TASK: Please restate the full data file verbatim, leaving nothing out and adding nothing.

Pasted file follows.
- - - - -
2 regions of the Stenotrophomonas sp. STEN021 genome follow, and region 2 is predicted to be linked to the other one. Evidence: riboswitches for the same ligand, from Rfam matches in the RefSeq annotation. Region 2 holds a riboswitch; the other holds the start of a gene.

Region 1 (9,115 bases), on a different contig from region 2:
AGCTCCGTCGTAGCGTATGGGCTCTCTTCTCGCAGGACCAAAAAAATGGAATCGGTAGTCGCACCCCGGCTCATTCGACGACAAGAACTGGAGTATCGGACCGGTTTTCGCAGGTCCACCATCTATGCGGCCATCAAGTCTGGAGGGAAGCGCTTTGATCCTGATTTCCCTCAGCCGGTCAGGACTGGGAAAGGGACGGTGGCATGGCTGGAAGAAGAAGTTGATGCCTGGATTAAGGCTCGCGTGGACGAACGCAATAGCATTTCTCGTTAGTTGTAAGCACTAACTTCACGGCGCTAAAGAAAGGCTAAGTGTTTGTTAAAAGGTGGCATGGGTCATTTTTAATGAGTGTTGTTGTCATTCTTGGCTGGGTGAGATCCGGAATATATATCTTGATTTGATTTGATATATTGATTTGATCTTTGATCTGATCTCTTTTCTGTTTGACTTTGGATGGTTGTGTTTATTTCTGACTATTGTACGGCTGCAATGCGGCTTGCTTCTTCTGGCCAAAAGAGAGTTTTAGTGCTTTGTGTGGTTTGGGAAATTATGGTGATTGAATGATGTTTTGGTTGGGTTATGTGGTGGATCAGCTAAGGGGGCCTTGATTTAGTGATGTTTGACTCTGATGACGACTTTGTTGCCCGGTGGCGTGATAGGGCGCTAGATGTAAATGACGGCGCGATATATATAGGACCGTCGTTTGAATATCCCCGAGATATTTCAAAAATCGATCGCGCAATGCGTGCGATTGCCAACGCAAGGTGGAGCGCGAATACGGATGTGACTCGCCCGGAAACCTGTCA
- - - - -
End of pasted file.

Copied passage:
2 regions of the Stenotrophomonas sp. STEN021 genome follow, and region 2 is predicted to be linked to the other one. Evidence: riboswitches for the same ligand, from Rfam matches in the RefSeq annotation. Region 2 holds a riboswitch; the other holds the start of a gene.

Region 1 (9,115 bases), on a different contig from region 2:
AGCTCCGTCGTAGCGTATGGGCTCTCTTCTCGCAGGACCAAAAAAATGGAATCGGTAGTCGCACCCCGGCTCATTCGACGACAAGAACTGGAGTATCGGACCGGTTTTCGCAGGTCCACCATCTATGCGGCCATCAAGTCTGGAGGGAAGCGCTTTGATCCTGATTTCCCTCAGCCGGTCAGGACTGGGAAAGGGACGGTGGCATGGCTGGAAGAAGAAGTTGATGCCTGGATTAAGGCTCGCGTGGACGAACGCAATAGCATTTCTCGTTAGTTGTAAGCACTAACTTCACGGCGCTAAAGAAAGGCTAAGTGTTTGTTAAAAGGTGGCATGGGTCATTTTTAATGAGTGTTGTTGTCATTCTTGGCTGGGTGAGATCCGGAATATATATCTTGATTTGATTTGATATATTGATTTGATCTTTGATCTGATCTCTTTTCTGTTTGACTTTGGATGGTTGTGTTTATTTCTGACTATTGTACGGCTGCAATGCGGCTTGCTTCTTCTGGCCAAAAGAGAGTTTTAGTGCTTTGTGTGGTTTGGGAAATTATGGTGATTGAATGATGTTTTGGTTGGGTTATGTGGTGGATCAGCTAAGGGGGCCTTGATTTAGTGATGTTTGACTCTGATGACGACTTTGTTGCCCGGTGGCGTGATAGGGCGCTAGATGTAAATGACGGCGCGATATATATAGGACCGTCGTTTGAATATCCCCGAGATATTTCAAAAATCGATCGCGCAATGCGTGCGATTGCCAACGCAAGGTGGAGCGCGAATACGGATGTGACTCGCCCGGAAACCTGTCA